As I watched the news of Baltimore the day after the riots occurred, I listened to stories of community members calling for calm. I turned it to sports when my bar started to fill up, but the images lingered. That evening, I turned the news on at home and waited for the curfew to take effect. Riots cops lined the streets, the protestors facing them. Someone lobbed a bottle at the police, and they retaliated. But somewhere amidst the rising tension, the community chose peace and silence came over the neighborhood as people slipped back to their homes. Did the people calm because they felt that their voices had been heard?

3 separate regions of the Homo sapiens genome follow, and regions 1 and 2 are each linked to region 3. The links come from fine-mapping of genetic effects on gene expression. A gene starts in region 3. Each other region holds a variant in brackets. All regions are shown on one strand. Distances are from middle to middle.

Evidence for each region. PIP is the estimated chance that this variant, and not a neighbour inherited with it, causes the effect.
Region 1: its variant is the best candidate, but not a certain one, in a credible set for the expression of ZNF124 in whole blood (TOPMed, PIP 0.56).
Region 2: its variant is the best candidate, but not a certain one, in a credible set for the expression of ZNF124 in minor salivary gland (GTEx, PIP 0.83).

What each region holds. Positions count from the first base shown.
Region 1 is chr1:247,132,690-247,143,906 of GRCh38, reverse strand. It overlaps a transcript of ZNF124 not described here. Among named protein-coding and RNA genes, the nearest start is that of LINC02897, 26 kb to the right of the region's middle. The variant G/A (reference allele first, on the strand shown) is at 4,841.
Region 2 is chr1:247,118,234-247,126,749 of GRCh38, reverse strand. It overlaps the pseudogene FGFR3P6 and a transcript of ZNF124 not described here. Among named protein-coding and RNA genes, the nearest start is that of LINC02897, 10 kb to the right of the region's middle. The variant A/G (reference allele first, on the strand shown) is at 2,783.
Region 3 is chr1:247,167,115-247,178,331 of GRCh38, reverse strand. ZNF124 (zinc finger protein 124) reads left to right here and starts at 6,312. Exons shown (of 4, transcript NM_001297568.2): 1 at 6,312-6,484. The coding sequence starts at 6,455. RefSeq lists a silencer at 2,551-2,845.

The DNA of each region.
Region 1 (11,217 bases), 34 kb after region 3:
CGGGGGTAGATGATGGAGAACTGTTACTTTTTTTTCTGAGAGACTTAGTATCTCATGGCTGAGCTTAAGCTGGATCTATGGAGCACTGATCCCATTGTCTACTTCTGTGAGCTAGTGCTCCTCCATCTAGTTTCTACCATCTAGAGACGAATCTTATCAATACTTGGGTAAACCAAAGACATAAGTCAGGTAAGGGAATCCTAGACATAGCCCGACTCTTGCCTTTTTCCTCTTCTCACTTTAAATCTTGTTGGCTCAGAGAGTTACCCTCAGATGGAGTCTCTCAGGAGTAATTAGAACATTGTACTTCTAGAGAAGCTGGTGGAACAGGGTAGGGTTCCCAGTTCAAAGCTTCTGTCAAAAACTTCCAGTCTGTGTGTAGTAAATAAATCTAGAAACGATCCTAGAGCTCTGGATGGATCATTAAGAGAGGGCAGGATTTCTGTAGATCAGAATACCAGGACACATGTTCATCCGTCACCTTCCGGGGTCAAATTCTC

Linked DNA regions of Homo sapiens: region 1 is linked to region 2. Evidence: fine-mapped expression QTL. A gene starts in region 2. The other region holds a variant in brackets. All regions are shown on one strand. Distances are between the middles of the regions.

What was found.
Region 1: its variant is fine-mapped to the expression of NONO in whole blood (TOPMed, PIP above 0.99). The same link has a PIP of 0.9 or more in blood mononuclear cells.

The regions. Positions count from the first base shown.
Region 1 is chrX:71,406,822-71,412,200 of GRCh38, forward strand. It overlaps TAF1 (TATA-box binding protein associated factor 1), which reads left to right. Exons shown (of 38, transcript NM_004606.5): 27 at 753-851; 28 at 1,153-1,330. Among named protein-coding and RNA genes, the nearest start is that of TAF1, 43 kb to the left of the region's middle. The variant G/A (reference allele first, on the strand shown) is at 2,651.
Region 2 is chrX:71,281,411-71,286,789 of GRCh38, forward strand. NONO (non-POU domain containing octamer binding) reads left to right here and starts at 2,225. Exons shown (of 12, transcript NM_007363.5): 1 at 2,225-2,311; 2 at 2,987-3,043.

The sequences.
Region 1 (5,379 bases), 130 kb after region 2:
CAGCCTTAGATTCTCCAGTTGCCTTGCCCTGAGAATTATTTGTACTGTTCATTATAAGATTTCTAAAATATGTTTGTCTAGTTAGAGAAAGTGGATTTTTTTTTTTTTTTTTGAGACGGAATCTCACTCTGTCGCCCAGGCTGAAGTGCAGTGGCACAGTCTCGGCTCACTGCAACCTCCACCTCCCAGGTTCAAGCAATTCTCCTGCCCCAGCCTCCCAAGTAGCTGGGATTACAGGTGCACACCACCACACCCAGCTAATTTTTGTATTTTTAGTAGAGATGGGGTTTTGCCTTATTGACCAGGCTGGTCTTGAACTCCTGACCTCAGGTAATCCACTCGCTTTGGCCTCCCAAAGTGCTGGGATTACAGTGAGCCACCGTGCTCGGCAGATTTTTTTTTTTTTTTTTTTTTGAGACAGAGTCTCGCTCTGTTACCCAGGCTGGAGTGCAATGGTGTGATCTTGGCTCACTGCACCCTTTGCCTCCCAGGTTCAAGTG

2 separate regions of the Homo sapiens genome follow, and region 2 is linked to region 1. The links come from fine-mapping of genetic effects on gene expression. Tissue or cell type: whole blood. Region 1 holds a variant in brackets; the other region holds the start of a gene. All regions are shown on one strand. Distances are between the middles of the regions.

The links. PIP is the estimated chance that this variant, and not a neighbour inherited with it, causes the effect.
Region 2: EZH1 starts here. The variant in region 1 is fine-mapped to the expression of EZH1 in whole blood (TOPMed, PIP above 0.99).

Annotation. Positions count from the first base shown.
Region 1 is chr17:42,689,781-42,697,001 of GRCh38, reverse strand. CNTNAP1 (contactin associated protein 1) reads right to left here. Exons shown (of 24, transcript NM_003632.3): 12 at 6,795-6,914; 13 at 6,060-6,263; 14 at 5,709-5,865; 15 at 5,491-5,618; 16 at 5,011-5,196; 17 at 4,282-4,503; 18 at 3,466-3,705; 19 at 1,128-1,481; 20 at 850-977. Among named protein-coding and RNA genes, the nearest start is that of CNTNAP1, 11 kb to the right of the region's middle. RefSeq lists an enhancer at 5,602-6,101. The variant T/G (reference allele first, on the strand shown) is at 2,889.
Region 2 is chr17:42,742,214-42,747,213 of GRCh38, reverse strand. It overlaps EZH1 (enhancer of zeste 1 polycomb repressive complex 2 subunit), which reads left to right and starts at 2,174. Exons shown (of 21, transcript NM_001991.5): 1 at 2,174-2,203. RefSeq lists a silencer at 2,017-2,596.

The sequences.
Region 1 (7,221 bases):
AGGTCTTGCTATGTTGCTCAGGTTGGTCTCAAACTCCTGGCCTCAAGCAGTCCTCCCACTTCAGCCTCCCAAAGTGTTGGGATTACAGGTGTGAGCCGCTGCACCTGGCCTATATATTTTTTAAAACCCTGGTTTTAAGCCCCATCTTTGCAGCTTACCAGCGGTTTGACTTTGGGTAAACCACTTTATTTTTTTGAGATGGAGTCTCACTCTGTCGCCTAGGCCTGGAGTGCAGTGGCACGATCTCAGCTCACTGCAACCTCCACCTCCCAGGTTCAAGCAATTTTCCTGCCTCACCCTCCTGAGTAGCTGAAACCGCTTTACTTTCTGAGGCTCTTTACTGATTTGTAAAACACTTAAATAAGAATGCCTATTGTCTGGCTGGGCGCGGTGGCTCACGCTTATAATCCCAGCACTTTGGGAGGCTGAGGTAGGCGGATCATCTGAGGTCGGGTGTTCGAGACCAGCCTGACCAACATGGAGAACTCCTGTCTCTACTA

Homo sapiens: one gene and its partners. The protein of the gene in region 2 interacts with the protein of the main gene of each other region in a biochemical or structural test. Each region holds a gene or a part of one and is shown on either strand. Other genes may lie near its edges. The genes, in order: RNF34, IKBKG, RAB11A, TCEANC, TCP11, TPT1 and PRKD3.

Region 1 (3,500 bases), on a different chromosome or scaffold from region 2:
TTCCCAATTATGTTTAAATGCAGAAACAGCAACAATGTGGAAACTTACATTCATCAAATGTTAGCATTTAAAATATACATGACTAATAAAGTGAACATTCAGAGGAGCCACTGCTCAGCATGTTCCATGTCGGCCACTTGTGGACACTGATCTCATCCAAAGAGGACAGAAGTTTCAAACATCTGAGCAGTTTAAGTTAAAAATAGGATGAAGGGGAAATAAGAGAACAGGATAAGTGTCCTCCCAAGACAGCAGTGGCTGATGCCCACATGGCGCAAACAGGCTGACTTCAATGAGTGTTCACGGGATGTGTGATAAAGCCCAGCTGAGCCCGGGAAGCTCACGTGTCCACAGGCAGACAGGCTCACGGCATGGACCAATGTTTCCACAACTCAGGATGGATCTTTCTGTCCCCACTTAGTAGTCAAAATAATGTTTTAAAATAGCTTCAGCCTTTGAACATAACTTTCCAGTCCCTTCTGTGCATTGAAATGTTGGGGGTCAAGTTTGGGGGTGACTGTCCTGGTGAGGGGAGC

It’s easy to imagine Allison Hill as Baltimore, easy to see potential fires where stores grace corners. I hope, if the worst happened, that someone would give voice to the unheard cries of the people who live here. But maybe Jersey Mike was right. Maybe life needs to be more than waiting around for someone else to make a change, to take a chance. I love the pockets of beauty hidden in my neighborhood, but I’ve never really claimed it as home.